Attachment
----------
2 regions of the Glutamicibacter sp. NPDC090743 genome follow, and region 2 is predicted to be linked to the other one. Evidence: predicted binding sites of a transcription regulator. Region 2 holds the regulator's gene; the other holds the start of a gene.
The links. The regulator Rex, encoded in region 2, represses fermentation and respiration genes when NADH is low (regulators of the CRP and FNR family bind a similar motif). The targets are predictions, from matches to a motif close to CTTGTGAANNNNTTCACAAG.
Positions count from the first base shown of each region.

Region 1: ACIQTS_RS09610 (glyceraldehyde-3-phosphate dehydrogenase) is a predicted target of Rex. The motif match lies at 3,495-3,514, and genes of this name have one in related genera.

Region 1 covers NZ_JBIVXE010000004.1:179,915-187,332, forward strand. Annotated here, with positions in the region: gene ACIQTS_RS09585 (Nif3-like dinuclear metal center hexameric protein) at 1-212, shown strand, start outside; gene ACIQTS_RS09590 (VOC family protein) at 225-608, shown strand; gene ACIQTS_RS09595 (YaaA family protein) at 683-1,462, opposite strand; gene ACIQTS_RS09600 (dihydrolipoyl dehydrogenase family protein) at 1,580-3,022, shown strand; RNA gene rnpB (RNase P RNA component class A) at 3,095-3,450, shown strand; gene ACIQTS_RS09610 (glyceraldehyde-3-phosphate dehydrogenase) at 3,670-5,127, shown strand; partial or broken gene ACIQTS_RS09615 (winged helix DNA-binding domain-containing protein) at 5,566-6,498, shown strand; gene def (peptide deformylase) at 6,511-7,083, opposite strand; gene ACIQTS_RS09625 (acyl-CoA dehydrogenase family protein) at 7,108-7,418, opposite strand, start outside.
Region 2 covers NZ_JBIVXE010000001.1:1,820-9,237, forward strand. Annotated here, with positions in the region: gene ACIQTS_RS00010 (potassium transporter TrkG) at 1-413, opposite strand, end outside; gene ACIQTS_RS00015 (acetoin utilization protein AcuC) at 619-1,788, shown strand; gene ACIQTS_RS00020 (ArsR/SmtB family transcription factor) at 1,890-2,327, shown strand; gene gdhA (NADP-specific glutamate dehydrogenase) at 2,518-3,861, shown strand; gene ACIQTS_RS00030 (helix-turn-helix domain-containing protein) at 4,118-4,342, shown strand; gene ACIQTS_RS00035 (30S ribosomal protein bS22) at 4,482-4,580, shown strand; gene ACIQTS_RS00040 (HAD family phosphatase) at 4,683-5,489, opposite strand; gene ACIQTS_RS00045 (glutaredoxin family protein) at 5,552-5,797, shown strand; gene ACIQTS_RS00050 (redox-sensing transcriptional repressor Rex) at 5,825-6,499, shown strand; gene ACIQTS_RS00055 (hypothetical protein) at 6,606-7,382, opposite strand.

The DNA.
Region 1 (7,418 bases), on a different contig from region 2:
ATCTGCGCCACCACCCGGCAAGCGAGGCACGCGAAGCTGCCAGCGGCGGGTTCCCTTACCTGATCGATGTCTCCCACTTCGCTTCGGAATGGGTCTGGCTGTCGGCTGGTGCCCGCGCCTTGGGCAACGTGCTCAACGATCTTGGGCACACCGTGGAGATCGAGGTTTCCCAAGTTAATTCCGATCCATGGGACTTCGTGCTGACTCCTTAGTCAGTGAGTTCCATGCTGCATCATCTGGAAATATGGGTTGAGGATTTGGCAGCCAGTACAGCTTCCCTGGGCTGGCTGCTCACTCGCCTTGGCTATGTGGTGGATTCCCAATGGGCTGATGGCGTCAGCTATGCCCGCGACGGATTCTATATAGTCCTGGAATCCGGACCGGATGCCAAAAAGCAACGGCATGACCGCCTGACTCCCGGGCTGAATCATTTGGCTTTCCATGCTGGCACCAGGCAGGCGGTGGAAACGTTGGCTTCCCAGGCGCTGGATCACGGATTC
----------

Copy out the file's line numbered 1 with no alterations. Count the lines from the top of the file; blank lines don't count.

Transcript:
2 regions of the Glutamicibacter sp. NPDC090743 genome follow, and region 2 is predicted to be linked to the other one. Evidence: predicted binding sites of a transcription regulator. Region 2 holds the regulator's gene; the other holds the start of a gene.